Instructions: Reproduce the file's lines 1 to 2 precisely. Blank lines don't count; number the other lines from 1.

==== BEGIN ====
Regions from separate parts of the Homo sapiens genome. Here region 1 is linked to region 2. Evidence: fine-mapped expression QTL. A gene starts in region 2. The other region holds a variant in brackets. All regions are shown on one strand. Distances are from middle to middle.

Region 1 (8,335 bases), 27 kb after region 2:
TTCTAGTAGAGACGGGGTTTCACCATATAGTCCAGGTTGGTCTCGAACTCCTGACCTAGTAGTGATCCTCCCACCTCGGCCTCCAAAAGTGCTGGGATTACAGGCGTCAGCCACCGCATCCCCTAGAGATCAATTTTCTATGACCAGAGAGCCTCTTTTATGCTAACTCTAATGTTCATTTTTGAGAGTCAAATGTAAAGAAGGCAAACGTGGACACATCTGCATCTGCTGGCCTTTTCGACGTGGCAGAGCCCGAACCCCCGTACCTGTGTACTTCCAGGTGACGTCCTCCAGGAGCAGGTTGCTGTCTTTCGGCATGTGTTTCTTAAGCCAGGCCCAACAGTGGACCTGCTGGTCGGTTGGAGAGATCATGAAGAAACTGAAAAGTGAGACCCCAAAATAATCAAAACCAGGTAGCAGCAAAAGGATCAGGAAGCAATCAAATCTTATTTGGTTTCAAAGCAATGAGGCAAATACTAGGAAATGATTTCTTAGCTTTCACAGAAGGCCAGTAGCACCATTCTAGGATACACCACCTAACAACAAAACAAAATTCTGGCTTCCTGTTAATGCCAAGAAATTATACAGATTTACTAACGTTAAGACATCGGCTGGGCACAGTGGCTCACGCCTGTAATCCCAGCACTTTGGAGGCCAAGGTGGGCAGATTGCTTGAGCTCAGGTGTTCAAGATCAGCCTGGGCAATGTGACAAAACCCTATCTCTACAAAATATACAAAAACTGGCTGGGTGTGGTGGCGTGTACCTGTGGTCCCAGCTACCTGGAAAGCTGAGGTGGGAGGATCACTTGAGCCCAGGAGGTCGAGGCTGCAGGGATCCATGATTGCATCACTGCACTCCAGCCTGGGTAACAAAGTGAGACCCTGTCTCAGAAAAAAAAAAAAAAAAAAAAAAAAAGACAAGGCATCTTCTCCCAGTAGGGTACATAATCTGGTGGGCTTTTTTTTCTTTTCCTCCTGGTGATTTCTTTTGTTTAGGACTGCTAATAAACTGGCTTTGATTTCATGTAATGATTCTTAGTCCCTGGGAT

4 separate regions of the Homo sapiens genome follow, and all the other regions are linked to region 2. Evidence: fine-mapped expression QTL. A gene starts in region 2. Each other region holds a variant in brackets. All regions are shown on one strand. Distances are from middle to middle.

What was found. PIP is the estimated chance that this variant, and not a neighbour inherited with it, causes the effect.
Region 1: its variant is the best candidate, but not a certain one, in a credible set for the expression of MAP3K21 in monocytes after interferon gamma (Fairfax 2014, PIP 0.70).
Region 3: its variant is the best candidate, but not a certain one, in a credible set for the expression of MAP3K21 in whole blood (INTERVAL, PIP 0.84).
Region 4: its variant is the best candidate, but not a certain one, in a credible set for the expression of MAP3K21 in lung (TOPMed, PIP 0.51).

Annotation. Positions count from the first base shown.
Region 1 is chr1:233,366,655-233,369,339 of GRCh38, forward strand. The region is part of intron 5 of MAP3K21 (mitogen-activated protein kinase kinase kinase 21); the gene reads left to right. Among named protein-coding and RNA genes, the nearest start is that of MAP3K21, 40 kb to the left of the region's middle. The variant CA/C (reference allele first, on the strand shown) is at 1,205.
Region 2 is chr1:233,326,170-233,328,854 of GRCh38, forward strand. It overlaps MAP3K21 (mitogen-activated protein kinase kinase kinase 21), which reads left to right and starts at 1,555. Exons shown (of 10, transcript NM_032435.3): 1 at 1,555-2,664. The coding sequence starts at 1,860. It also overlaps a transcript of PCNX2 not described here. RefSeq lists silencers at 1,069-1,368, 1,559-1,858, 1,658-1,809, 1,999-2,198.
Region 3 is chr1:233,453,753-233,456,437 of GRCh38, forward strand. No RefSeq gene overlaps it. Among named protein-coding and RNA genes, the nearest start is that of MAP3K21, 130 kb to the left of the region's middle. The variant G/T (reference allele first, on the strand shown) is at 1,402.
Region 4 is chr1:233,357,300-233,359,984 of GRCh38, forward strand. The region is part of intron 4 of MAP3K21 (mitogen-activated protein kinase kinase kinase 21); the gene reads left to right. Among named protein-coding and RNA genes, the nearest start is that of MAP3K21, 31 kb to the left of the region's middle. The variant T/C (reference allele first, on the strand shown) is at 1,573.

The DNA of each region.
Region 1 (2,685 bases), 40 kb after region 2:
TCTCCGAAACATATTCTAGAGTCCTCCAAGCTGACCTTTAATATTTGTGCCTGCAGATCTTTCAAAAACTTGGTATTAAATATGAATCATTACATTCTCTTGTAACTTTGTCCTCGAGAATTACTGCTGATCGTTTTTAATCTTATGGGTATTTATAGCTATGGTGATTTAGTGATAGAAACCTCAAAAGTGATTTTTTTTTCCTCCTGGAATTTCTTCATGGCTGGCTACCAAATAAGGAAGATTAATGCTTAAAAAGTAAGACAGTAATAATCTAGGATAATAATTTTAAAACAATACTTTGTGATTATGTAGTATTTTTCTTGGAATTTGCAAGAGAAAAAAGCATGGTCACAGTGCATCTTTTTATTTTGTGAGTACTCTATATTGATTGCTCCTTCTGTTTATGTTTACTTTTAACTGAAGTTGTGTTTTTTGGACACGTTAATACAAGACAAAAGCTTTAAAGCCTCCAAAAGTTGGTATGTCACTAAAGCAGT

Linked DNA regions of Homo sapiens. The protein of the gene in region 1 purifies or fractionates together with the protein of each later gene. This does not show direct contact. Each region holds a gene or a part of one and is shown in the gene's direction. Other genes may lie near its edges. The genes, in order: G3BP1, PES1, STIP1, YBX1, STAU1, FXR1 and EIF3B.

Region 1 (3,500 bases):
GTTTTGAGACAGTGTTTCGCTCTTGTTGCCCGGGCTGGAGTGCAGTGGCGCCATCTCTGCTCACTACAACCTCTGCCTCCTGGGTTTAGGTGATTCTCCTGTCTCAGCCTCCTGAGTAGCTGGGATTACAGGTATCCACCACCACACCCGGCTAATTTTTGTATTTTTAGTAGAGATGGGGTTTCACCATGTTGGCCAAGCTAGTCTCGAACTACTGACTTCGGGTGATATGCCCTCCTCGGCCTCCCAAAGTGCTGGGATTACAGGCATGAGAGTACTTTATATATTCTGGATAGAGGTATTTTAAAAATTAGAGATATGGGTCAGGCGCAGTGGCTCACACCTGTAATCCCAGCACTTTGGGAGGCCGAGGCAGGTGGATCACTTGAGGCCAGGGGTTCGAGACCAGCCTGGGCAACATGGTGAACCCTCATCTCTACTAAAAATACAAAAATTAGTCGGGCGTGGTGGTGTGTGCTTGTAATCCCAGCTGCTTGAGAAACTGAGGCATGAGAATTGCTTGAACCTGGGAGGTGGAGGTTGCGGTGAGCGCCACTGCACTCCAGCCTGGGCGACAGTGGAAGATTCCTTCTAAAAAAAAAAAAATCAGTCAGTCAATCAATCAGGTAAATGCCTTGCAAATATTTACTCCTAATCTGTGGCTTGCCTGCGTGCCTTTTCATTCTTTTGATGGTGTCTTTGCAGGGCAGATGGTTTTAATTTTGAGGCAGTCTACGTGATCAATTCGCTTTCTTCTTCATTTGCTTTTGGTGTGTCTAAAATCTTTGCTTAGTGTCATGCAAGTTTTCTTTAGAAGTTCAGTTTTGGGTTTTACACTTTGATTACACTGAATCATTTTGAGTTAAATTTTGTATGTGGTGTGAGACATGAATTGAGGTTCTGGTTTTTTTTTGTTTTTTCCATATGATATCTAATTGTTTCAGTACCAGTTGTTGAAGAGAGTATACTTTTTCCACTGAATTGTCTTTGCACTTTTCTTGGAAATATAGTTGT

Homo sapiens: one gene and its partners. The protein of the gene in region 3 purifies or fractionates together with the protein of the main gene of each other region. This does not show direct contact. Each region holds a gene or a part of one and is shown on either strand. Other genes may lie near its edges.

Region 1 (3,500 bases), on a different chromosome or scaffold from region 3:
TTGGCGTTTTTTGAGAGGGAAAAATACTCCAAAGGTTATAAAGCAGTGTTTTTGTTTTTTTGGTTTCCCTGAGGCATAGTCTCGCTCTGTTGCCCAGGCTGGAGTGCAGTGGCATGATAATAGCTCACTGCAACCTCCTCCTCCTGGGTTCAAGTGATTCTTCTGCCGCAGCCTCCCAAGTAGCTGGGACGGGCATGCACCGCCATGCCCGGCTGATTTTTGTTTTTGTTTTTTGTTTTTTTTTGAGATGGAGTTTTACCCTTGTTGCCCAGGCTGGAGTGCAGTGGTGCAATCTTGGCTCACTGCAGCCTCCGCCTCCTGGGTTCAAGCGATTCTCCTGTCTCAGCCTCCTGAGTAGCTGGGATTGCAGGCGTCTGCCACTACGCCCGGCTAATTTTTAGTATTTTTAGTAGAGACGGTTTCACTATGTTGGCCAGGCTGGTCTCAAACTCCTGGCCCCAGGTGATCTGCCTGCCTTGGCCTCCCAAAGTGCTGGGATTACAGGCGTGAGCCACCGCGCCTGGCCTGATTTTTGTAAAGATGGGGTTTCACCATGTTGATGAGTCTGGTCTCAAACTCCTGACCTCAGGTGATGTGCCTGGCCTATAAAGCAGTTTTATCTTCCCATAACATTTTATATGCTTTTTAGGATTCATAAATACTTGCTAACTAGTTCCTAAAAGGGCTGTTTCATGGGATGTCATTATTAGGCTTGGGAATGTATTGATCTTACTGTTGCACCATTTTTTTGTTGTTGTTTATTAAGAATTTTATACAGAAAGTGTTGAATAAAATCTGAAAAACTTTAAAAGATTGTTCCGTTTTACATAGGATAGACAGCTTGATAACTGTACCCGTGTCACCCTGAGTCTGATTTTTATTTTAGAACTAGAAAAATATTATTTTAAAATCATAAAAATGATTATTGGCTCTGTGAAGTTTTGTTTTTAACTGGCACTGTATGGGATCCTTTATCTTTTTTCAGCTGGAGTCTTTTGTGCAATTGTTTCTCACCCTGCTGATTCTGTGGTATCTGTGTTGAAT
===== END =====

Regions from separate parts of the Homo sapiens genome. Here region 1 is linked to region 2. Evidence: fine-mapped expression QTL. A gene starts in region 2. The other region holds a variant in brackets. All regions are shown on one strand. Distances are from middle to middle.

Region 1 (8,335 bases), 27 kb after region 2: